The ‘Kate’s in another unit but not undercover’ twist aside, this hour bore similarities to some previous series openers. Both two and five started with disaster-struck police convoys deliberately diverted by female officers in the pay of the OCG. The character of Michael Farmer in series four also gave us the interrogation of a young murder suspect with a learning disability. Would a drama this well-tuned into its own detail and history not care about repeating itself? Doubtful. Line of Duty knows that its audience pays it the same level of attention that a Labrador pays to somebody eating a Jaffa Cake; if we’re being led to draw comparisons, there’ll likely be a reason, and it’ll likely be to pull the rug out from under us.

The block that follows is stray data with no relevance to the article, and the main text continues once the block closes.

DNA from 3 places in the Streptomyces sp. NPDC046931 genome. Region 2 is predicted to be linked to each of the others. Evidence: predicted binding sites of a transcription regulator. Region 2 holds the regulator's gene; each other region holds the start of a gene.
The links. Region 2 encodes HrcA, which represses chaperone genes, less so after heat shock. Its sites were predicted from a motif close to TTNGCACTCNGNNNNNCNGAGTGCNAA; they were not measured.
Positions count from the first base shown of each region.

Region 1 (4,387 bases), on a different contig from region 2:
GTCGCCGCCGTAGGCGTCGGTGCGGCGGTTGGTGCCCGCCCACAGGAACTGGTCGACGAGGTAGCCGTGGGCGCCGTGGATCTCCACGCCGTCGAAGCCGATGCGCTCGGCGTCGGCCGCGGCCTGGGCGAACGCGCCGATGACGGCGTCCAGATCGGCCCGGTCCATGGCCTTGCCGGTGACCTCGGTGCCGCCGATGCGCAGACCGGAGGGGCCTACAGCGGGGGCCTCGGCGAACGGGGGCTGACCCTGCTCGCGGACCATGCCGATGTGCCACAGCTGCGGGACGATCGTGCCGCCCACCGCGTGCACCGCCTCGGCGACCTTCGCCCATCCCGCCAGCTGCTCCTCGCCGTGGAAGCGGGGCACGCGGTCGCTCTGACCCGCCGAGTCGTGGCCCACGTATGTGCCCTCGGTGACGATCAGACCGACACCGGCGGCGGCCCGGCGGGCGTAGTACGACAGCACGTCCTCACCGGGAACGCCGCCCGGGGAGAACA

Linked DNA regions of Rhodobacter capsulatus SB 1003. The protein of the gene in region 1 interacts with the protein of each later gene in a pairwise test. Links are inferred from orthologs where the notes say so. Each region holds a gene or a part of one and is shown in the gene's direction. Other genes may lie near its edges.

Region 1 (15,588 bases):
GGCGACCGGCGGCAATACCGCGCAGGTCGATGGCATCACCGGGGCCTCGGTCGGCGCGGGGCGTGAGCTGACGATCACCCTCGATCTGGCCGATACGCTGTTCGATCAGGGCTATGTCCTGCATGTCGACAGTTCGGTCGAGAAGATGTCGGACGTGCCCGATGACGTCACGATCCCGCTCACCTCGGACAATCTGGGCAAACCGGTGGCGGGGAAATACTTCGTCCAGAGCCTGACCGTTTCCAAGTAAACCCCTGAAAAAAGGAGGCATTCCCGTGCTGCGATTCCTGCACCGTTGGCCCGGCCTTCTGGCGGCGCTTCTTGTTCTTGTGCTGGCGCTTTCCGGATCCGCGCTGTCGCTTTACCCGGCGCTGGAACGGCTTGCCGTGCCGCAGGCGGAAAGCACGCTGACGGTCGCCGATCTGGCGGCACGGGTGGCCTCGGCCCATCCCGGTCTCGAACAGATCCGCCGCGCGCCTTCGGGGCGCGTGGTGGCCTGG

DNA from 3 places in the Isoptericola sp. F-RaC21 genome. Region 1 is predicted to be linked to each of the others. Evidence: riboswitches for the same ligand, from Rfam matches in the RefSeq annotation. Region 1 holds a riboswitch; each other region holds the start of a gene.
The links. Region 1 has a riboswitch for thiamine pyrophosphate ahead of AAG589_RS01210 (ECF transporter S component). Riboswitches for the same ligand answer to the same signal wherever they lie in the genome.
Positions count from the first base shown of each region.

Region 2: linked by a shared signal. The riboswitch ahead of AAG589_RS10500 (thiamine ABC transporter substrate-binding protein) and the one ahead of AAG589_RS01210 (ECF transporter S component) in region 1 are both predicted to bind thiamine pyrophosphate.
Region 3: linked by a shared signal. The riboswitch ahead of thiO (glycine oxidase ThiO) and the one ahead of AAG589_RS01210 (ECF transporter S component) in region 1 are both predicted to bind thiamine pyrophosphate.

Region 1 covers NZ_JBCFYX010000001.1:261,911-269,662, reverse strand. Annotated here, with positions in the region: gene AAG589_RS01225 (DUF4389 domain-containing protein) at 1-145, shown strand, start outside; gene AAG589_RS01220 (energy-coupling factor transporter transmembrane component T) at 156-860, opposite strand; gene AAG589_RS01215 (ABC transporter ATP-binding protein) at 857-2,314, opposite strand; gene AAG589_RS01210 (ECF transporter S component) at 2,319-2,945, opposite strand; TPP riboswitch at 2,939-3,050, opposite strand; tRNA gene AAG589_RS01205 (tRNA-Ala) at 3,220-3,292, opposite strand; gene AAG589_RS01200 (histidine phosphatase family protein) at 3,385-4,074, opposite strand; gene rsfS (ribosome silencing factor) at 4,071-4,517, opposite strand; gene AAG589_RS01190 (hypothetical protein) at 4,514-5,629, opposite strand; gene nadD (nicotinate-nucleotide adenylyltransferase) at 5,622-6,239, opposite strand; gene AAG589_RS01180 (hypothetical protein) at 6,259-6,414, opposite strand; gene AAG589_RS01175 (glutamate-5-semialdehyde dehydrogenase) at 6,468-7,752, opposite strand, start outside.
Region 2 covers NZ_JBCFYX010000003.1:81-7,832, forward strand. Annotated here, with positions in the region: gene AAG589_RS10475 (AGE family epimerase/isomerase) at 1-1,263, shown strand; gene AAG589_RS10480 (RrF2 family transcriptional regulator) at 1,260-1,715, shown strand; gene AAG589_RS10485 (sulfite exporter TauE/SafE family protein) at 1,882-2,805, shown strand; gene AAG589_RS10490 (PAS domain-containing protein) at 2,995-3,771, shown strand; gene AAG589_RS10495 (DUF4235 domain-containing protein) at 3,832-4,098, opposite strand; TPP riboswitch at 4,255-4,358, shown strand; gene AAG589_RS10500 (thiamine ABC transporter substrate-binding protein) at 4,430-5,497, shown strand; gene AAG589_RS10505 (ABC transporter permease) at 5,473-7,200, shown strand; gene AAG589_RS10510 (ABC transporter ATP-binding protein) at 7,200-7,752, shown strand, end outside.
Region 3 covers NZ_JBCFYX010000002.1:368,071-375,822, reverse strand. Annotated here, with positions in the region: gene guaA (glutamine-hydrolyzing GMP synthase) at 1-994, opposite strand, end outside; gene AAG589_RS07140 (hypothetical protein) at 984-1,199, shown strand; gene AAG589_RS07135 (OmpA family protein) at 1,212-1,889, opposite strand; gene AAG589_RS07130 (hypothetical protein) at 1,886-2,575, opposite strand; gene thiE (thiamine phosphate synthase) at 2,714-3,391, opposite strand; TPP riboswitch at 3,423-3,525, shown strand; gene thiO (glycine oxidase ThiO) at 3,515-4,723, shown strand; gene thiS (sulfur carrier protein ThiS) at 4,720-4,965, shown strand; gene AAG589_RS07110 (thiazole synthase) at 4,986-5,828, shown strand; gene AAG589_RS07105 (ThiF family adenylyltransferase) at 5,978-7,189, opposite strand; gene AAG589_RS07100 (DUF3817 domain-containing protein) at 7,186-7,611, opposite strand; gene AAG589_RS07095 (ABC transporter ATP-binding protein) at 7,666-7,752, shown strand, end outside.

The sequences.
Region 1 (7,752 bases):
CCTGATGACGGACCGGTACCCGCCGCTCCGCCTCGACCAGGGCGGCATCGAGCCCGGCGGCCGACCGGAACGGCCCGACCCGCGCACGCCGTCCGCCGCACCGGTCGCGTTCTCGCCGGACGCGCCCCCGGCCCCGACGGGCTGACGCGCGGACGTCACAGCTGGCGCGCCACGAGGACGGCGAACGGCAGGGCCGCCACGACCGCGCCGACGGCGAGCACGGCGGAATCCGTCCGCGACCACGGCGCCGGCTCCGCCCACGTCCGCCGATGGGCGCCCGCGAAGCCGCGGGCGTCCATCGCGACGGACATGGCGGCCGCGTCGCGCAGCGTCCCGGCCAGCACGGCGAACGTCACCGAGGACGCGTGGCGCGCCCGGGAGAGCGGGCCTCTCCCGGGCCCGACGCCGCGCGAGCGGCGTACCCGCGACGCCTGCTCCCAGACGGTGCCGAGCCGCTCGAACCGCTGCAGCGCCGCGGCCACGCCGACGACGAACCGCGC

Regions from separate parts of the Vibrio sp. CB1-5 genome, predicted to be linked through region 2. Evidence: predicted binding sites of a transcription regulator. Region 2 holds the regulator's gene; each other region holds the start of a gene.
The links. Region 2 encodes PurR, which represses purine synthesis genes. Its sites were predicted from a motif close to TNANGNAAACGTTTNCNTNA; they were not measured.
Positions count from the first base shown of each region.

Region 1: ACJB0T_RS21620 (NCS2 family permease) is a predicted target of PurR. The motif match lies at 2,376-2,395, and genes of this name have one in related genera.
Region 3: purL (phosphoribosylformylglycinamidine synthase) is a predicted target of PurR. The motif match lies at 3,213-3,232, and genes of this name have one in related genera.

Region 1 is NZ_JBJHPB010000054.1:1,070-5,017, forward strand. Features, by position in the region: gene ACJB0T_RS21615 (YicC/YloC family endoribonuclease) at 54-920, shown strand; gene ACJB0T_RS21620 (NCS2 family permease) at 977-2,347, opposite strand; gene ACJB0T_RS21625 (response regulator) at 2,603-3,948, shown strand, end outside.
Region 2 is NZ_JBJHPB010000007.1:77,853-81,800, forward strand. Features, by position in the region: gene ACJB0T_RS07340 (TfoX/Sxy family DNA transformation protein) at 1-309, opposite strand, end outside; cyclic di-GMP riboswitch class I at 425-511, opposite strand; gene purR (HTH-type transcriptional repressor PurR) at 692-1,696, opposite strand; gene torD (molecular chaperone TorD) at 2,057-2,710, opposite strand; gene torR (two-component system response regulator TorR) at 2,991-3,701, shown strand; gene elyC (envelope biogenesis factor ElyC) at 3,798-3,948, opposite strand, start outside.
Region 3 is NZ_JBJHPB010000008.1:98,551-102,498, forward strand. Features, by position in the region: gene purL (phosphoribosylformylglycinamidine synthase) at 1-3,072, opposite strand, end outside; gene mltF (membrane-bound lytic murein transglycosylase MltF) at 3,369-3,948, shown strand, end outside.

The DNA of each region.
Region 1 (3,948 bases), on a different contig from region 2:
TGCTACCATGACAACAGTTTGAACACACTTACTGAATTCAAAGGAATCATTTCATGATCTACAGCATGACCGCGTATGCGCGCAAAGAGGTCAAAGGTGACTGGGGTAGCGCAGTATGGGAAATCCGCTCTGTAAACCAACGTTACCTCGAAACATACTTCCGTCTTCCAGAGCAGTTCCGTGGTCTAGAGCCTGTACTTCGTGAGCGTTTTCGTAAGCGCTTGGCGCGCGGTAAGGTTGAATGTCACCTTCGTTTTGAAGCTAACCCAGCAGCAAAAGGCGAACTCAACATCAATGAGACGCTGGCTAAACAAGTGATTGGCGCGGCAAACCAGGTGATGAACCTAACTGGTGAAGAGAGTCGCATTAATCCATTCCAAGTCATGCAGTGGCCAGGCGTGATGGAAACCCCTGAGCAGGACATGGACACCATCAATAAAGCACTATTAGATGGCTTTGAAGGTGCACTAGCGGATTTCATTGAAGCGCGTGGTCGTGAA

Does Davidson bear similarities to past leads? She’s less of a cold fish than Lindsay Denton – see that banter with Kate in the opening scene – but like her, lives alone with a bottle of Sauvignon Blanc for company. She’s as commanding as Roz Huntley – whom you could also imagine asking a churlish underling if the word “ma’am” was in their vocabulary – but more emotive and less inscrutable. (Huntley would never have lost control enough to respond “shit, shit, shit” to the armed robber being shot, or exploded like that in Buckells’ office.) Innocent, or up to her neck in it? That’s what we’re here to find out.

The game with Line of Duty at this stage is to keep the important things the same (long, tense interrogation scenes; naturalistic jargon; exhilarating doc-style action; Ted taking any opportunity to mention pipe bands, Tayto Crisps or Gloria Hunniford…), while getting us hooked on a new lead and a new mystery. Episode one? Job done. In the words of the Super: I’m gonna need more, son.

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Still have questions? Read our weekly episode theories explainer here. Line of Duty continues on Sunday the 28th of March at 9pm on BBC One.